A double agent allegedly recruited by MI5 and MI6 was a British passport holder, according to American media reports.
he man is said to be from the Middle East, but to have grown up in Europe and become a British citizen.
UK and Saudi agents were involved in penetrating a plot by al-Qaeda in the Arabian Peninsula to detonate a sophisticated underwear bomb aboard an American jetliner, NBC said, citing unnamed security sources. The alleged bomber has not been identified publicly.
Officials said the bomb – a refined version of an “underwear bomb” used in two previous failed plots – was driven from Yemen to Saudi Arabia and was being examined by US experts at FBI labs in Virginia.
British officials were reportedly left “slack-jawed” by the leaks and detailed reported in the US media, the Times reported, quoting Whitehall officials.
MI5 recruited the agent and MI6 coordinated with Saudi intelligence, who had already infiltrated the Yemen-based group, the Daily Telegraph said.
MI5 and MI6 may be reluctant to take credit for the operation if it is linked to the US drone attack on Yemen that killed a militant alleged to have been involved in the 2000 USS Cole bombing, the Guardian said.
“The revelation is politically and legally awkward for MI6 and MI5 whose agents, unlike American ones, are banned from missions that lead to assassinations,” the Guardian reported.
Foreign Affairs correspondent Jonathan Rugman writes:
Secret agents risk their lives working for British Intelligence and despite advances in surveillance technology, these human sources of information remain at the heart of the Secret Intelligence Service's work.
If the foiling of a second "underpants" bomb plot involved a double agent who was British and recruited in the UK as has been reported, then MI5 and MI6 will be angry that so much has been disclosed. This is partly because both organisations are steeped in secrecy, partly because it erodes trust with partner intelligence agencies around the world, and partly because it will put other agents at risk on the field. After all, al-Qaeda will be on its guard against further infiltration even more so than it was already.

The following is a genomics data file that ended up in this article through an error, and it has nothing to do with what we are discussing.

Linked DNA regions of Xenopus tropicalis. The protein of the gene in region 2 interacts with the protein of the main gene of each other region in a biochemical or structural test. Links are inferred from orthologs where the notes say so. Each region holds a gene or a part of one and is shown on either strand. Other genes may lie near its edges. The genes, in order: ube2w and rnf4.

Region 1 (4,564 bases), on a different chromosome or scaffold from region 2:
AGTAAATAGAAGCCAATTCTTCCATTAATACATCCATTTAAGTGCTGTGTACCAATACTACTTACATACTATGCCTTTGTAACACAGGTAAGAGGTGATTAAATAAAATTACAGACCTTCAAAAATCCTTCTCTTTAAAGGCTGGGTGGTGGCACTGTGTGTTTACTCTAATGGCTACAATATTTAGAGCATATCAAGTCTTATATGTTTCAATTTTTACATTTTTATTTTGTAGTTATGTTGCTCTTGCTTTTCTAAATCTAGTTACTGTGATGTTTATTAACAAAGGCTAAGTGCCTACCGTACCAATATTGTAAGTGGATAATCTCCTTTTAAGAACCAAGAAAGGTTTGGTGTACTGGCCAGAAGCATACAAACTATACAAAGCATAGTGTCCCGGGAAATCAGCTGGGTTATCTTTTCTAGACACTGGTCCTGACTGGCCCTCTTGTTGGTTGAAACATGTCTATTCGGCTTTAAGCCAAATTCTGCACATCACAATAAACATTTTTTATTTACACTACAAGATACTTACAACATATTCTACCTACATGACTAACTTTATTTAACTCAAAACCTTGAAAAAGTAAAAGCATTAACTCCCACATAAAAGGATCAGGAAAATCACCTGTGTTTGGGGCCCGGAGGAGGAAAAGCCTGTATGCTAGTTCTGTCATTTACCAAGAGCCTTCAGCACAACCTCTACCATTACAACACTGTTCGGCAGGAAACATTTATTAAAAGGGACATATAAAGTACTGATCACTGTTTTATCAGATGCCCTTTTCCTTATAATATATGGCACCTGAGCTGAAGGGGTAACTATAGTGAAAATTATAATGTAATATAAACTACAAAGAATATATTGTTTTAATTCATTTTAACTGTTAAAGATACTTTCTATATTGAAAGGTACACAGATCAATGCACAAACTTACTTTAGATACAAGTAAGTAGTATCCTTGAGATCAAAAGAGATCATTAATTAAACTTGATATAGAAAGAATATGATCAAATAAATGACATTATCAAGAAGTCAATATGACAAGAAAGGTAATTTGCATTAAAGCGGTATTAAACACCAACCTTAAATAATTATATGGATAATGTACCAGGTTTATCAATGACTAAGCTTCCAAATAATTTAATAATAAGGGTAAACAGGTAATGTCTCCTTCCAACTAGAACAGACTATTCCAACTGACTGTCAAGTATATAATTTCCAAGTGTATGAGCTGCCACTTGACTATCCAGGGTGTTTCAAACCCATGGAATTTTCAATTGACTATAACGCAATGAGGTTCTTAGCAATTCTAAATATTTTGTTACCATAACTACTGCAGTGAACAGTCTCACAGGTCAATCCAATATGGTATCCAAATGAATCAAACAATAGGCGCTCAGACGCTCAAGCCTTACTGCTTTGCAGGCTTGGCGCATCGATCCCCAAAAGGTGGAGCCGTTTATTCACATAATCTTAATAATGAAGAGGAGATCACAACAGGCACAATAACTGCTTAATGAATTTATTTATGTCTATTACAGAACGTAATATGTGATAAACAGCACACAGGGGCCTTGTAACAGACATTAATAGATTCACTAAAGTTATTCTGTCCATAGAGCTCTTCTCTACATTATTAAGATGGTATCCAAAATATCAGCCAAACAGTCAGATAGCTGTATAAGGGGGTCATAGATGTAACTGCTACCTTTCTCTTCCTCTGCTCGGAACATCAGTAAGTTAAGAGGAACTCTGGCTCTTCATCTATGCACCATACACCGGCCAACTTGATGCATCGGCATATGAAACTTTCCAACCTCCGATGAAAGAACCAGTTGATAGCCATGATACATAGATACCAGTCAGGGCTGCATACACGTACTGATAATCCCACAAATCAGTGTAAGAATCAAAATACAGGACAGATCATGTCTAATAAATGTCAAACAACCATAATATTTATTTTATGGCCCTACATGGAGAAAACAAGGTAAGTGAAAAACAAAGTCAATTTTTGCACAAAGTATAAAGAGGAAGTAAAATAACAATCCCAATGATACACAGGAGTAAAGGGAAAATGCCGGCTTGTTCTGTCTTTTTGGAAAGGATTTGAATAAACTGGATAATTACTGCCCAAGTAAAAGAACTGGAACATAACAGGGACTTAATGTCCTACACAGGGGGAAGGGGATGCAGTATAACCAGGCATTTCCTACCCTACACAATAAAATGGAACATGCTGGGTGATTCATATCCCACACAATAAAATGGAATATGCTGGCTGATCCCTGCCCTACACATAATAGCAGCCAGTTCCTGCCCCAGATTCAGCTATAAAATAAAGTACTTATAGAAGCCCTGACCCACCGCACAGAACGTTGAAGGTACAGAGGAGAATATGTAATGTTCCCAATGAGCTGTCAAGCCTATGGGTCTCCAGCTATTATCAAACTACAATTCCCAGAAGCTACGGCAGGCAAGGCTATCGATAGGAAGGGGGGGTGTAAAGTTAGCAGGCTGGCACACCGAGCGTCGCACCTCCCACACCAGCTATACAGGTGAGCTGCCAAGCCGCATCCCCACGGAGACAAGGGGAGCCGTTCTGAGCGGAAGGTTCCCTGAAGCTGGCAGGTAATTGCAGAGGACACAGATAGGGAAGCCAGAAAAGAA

It is unclear whether this agent was being run by the British, the Americans or the Saudis. The distinction could be important, because agents run by MI6 are not allowed to be involved in missions which lead to assassinations. But in a world of secrecy which depends almost entirely on inter-agency cooperation, the agent could have been transferred to non-British control.
There have been at least two US drone strikes against al-Qaeda in Yemen since the agent brought his undetonated bomb back to his handlers. The Americans say that among the dead is Fahd al-Quso, wanted for his alleged involvement in the bombing of the USS Cole in 2000. It seems highly likely that the double agent's information led to al-Quso's death.
Quoting sources briefed by Saudi counter-terrorism officials, US television networks said the would-be bomber grew up in Europe where he was apparently radicalised.
He was subsequently “turned” and recruited by Saudi agents last year, they said.
The reports were neither confirmed nor denied in the UK.
The device is similar to a bomb sewn into the underwear of a man who tried and failed to set it off over Detroit on Christmas Day 2009.
Al-Qaeda in the Arabian Peninsula is believed to have been planning the spectacular attack, with a nearly-undetectable device, around the anniversary of the death of Osama bin Laden.